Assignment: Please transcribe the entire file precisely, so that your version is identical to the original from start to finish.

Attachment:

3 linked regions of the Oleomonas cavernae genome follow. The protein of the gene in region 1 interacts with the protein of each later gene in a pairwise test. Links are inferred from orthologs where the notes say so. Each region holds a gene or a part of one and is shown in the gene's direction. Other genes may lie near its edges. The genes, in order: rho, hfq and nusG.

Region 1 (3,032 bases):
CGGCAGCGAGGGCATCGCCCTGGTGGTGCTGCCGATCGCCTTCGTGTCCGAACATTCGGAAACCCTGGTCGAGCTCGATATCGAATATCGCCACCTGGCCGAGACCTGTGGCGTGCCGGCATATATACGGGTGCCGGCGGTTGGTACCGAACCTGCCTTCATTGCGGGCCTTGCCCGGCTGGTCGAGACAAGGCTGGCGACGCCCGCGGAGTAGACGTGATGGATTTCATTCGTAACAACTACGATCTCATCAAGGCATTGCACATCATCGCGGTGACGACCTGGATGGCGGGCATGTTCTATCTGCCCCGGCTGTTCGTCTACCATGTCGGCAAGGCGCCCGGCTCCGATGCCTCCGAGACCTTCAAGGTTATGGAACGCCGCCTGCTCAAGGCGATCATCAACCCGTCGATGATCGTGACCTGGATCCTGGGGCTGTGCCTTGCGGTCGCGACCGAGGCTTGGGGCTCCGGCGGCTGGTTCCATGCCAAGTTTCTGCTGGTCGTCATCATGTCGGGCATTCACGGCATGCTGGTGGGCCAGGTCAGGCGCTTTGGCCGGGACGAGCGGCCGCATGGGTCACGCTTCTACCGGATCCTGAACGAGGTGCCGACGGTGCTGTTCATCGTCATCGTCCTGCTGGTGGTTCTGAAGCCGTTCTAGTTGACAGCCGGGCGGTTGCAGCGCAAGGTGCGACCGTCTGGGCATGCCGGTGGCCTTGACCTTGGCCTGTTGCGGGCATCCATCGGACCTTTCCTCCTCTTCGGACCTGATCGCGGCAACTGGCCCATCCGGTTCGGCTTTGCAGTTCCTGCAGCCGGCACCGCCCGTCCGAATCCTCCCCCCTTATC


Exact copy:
3 linked regions of the Oleomonas cavernae genome follow. The protein of the gene in region 1 interacts with the protein of each later gene in a pairwise test. Links are inferred from orthologs where the notes say so. Each region holds a gene or a part of one and is shown in the gene's direction. Other genes may lie near its edges. The genes, in order: rho, hfq and nusG.

Region 1 (3,032 bases):
CGGCAGCGAGGGCATCGCCCTGGTGGTGCTGCCGATCGCCTTCGTGTCCGAACATTCGGAAACCCTGGTCGAGCTCGATATCGAATATCGCCACCTGGCCGAGACCTGTGGCGTGCCGGCATATATACGGGTGCCGGCGGTTGGTACCGAACCTGCCTTCATTGCGGGCCTTGCCCGGCTGGTCGAGACAAGGCTGGCGACGCCCGCGGAGTAGACGTGATGGATTTCATTCGTAACAACTACGATCTCATCAAGGCATTGCACATCATCGCGGTGACGACCTGGATGGCGGGCATGTTCTATCTGCCCCGGCTGTTCGTCTACCATGTCGGCAAGGCGCCCGGCTCCGATGCCTCCGAGACCTTCAAGGTTATGGAACGCCGCCTGCTCAAGGCGATCATCAACCCGTCGATGATCGTGACCTGGATCCTGGGGCTGTGCCTTGCGGTCGCGACCGAGGCTTGGGGCTCCGGCGGCTGGTTCCATGCCAAGTTTCTGCTGGTCGTCATCATGTCGGGCATTCACGGCATGCTGGTGGGCCAGGTCAGGCGCTTTGGCCGGGACGAGCGGCCGCATGGGTCACGCTTCTACCGGATCCTGAACGAGGTGCCGACGGTGCTGTTCATCGTCATCGTCCTGCTGGTGGTTCTGAAGCCGTTCTAGTTGACAGCCGGGCGGTTGCAGCGCAAGGTGCGACCGTCTGGGCATGCCGGTGGCCTTGACCTTGGCCTGTTGCGGGCATCCATCGGACCTTTCCTCCTCTTCGGACCTGATCGCGGCAACTGGCCCATCCGGTTCGGCTTTGCAGTTCCTGCAGCCGGCACCGCCCGTCCGAATCCTCCCCCCTTATC